14. Binding of globular proteins to DNA from surface tension measurement.

    PubMed

    Mitra, A; Chattoraj, D K; Chakraborty, P

    2001-10-01

    Extent of binding (gammap) of globular proteins to calf-thymus DNA have been measured in mole per mole of nucleotide as function of equilibrium protein concentration. We have exploited measurement of the surface tension of the protein solution in the presence and absence of DNA to calculate the binding ration (gammap). Interaction of bovine serum albumin with DNA has been studied at different pH. Interaction of bovine serum albumin with DNA has been studied at different pH, ionic strength and in presence of Ca2+. Interaction of BSA with denatured DNA has also been investigated. Binding isotherms for other globular proteins like beta-lactoglobulin, alpha-lactalbumin and lysozyme have been compared under identical physicochemical condition. It has been noted with considerable interest that globular form of protein is important to some extent in protein-DNA interaction. An attempt has been made to explain the significance of difference in binding ratios of these two biopolymers in aqueous medium for different systems in the light of electrostatic and hydrophobic effects. Values of maximum binding ration (gammap(m)) at saturated level for different systems have been also presented. The Gibb's free energy decrease (-deltaG0) of the binding of proteins to DNA has been compared more precisely for the saturation of binding sites in the DNA with the change of activity of protein in solution from zero to unity in the rational mole fraction scale.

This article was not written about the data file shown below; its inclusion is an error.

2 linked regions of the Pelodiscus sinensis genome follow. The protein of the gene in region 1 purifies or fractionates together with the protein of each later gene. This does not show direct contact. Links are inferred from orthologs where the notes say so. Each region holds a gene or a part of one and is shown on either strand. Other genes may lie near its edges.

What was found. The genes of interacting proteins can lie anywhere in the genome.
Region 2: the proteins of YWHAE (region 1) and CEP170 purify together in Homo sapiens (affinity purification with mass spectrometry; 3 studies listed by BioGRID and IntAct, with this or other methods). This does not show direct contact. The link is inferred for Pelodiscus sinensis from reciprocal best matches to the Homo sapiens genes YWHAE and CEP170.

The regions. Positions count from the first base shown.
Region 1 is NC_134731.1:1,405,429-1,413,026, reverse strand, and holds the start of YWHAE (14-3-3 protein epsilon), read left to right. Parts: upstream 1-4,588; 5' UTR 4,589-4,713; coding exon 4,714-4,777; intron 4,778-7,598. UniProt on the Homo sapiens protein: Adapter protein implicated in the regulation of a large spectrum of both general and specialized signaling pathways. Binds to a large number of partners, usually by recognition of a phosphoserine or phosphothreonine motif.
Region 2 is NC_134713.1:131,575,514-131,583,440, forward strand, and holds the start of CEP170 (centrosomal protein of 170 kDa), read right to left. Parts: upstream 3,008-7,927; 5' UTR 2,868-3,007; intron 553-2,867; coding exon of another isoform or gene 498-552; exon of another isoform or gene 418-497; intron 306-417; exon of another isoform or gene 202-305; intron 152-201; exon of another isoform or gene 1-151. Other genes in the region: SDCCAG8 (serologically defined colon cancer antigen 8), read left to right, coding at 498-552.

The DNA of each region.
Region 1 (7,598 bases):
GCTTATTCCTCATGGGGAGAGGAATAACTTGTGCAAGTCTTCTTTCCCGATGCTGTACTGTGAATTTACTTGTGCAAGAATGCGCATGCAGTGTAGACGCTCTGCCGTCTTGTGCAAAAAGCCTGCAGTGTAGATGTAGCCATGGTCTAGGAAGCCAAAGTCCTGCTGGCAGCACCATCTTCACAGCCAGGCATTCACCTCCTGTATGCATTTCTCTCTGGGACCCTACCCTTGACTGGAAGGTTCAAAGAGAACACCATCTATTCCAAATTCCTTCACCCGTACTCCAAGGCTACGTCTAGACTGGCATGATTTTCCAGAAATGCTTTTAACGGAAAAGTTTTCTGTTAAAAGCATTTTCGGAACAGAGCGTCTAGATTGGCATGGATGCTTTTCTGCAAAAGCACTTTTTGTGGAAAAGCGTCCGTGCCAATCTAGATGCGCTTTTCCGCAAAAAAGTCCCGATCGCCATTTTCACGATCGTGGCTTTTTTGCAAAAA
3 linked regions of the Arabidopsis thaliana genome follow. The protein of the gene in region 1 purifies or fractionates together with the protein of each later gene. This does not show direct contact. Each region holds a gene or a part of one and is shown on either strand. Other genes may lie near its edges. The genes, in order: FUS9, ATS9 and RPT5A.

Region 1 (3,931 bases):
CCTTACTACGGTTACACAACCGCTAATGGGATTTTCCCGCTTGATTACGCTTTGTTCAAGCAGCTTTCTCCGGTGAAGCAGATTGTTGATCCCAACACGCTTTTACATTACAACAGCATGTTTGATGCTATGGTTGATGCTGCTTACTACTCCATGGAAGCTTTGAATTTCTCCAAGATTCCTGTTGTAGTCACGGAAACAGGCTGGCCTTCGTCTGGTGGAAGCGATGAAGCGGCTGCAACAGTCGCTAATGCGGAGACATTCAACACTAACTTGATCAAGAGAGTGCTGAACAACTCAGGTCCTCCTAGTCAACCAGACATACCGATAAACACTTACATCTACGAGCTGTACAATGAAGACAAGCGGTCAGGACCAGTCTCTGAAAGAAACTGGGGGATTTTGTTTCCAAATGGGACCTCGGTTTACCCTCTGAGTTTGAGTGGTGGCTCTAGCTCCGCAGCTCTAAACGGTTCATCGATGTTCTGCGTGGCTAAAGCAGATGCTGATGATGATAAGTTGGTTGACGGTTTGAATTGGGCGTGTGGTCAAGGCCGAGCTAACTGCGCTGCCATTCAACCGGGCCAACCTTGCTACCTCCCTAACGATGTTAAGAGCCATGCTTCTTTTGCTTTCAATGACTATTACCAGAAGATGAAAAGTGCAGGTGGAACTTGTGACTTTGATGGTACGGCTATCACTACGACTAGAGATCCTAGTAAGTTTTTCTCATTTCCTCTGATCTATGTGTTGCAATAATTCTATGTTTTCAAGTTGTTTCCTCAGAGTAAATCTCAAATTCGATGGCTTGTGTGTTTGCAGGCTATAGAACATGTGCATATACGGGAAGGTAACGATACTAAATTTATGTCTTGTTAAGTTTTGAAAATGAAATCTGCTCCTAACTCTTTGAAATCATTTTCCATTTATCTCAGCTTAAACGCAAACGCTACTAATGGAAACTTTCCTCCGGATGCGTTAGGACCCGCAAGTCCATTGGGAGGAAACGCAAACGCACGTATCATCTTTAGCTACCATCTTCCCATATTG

15. Thermodynamic parameters of the binding of retinol to binding proteins and to membranes

    SciTech Connect

    Noy, N.; Xu, Z.J. )

    1990-04-24

    Retinol (vitamin A alcohol) is a hydrophobic compound and distributes in vivo mainly between binding proteins and cellular membranes. To better clarify the nature of the interactions of retinol with these phases which have a high affinity for it, the thermodynamic parameters of these interactions were studied. The temperature-dependence profiles of the binding of retinol to bovine retinol binding protein, bovine serum albumin, unilamellar vesicles of dioleoylphosphatidylcholine, and plasma membranes from rat liver were determined. It was found that binding of retinol to retinol binding protein is characterized by a large increase in entropy and no change in enthalpy. Binding to albumin is driven by enthalpy and is accompanied by a decrease in entropy. Partitioning of retinal into unilamellar vesicles and into plasma membranes is stabilized both by enthalpic and by entropic components. The implications of these finding are discussed.

  16. The carbohydrate-binding module family 20--diversity, structure, and function.

    PubMed